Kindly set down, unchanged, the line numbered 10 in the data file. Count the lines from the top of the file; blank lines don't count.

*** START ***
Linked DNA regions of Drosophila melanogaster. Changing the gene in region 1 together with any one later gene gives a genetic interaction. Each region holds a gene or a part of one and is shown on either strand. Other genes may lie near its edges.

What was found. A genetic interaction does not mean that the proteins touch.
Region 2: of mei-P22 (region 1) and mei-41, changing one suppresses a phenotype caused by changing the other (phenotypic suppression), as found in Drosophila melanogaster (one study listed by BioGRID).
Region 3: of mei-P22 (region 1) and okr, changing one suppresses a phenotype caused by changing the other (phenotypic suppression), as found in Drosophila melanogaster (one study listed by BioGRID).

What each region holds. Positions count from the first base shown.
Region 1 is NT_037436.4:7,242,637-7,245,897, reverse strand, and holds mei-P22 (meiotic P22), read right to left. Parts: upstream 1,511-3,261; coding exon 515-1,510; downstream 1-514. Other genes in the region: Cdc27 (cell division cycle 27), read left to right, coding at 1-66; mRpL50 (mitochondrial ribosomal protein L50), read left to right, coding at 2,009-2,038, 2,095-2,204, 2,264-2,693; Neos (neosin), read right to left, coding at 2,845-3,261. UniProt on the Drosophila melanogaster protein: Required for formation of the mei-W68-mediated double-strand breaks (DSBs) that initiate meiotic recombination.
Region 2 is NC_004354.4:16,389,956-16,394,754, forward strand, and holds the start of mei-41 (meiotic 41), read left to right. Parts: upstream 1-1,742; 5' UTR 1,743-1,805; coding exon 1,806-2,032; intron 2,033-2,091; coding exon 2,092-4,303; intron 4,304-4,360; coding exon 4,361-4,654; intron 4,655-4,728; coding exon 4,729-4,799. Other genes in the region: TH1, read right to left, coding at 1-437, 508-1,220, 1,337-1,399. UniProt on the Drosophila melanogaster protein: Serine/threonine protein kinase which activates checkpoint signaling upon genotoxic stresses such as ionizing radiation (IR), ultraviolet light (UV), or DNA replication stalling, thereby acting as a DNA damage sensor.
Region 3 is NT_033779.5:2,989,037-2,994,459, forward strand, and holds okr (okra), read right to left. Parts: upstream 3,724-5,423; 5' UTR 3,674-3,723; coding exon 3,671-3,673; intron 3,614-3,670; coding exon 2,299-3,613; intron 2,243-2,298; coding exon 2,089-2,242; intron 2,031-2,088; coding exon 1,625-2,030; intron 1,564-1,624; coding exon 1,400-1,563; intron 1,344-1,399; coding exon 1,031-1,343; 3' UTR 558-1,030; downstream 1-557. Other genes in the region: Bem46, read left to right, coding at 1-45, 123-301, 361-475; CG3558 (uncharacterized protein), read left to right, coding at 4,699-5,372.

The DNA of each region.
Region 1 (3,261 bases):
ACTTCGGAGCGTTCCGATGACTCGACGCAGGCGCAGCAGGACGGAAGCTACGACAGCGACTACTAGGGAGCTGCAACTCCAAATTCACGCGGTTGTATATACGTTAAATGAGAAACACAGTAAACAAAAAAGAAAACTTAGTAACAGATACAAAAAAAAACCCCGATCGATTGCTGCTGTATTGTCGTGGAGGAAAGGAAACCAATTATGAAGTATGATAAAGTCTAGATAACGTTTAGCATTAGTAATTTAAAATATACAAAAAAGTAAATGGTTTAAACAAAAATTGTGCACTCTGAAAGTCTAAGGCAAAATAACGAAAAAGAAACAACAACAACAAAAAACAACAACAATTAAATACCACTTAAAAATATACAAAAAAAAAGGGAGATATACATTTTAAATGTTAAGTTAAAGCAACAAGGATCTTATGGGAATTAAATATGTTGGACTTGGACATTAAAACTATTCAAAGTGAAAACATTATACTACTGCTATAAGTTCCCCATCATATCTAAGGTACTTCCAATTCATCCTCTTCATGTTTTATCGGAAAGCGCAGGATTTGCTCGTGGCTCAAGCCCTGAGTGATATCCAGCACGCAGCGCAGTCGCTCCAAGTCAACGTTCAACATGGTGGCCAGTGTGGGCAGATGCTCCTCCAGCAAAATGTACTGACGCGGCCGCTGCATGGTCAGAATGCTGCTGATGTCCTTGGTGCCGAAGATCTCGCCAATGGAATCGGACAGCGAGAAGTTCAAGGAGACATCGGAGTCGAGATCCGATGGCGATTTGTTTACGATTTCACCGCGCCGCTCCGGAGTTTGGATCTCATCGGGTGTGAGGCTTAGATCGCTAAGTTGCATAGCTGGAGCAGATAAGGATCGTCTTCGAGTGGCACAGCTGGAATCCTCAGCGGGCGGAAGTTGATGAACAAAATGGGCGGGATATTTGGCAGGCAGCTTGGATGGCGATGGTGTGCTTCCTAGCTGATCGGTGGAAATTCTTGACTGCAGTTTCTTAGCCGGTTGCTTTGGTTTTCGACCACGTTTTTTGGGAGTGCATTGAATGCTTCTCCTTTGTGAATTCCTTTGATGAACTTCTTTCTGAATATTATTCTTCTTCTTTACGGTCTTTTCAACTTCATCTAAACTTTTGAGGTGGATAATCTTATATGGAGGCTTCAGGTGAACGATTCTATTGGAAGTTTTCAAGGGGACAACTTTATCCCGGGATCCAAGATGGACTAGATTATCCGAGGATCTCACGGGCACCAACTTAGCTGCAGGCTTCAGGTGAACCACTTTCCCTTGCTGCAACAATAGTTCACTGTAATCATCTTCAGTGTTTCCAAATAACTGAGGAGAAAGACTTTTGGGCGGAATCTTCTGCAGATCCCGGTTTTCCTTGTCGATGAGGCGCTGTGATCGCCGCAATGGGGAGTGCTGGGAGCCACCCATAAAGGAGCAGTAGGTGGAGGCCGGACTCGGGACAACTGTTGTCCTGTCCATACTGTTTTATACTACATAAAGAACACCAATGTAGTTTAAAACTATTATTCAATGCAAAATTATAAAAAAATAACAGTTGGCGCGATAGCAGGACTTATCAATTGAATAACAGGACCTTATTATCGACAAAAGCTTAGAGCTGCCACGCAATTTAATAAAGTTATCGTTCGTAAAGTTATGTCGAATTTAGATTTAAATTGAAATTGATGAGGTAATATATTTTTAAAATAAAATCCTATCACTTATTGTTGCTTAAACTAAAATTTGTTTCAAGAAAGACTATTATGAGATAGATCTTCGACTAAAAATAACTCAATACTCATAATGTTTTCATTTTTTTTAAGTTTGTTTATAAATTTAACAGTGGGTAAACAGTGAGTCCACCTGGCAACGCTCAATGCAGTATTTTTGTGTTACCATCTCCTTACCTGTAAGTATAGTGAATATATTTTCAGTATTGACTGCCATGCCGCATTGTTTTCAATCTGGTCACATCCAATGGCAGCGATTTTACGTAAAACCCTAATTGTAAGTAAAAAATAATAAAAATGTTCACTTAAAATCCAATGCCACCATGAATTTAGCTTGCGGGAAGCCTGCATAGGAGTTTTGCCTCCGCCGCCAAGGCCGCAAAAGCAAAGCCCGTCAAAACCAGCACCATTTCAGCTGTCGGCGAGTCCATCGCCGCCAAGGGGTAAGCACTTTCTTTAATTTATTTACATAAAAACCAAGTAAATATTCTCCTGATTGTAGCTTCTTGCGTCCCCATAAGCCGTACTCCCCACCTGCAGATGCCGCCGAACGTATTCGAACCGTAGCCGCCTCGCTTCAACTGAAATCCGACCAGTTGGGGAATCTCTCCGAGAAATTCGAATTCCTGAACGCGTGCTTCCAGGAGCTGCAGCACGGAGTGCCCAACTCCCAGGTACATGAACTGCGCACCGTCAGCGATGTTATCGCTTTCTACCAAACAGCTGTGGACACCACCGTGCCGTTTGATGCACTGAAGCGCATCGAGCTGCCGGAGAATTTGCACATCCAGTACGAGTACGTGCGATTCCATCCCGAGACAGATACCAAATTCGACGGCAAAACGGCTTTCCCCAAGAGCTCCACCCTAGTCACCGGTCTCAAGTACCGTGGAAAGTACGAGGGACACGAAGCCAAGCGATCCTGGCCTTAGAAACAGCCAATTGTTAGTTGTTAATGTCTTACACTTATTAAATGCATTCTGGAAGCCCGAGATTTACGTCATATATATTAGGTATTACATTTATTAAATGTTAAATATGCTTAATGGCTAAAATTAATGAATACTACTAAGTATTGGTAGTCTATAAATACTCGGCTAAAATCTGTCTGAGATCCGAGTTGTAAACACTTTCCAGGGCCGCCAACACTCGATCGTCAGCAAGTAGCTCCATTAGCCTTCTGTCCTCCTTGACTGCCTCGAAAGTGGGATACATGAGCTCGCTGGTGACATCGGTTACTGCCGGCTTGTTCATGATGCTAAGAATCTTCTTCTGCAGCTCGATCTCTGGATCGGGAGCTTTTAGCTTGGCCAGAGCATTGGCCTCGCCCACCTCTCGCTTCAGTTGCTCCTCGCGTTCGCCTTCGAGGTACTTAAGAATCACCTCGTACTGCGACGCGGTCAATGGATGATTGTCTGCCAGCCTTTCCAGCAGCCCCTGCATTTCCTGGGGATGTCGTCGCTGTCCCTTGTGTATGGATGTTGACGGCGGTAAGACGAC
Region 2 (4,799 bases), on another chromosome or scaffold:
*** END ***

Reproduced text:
Region 1 (3,261 bases):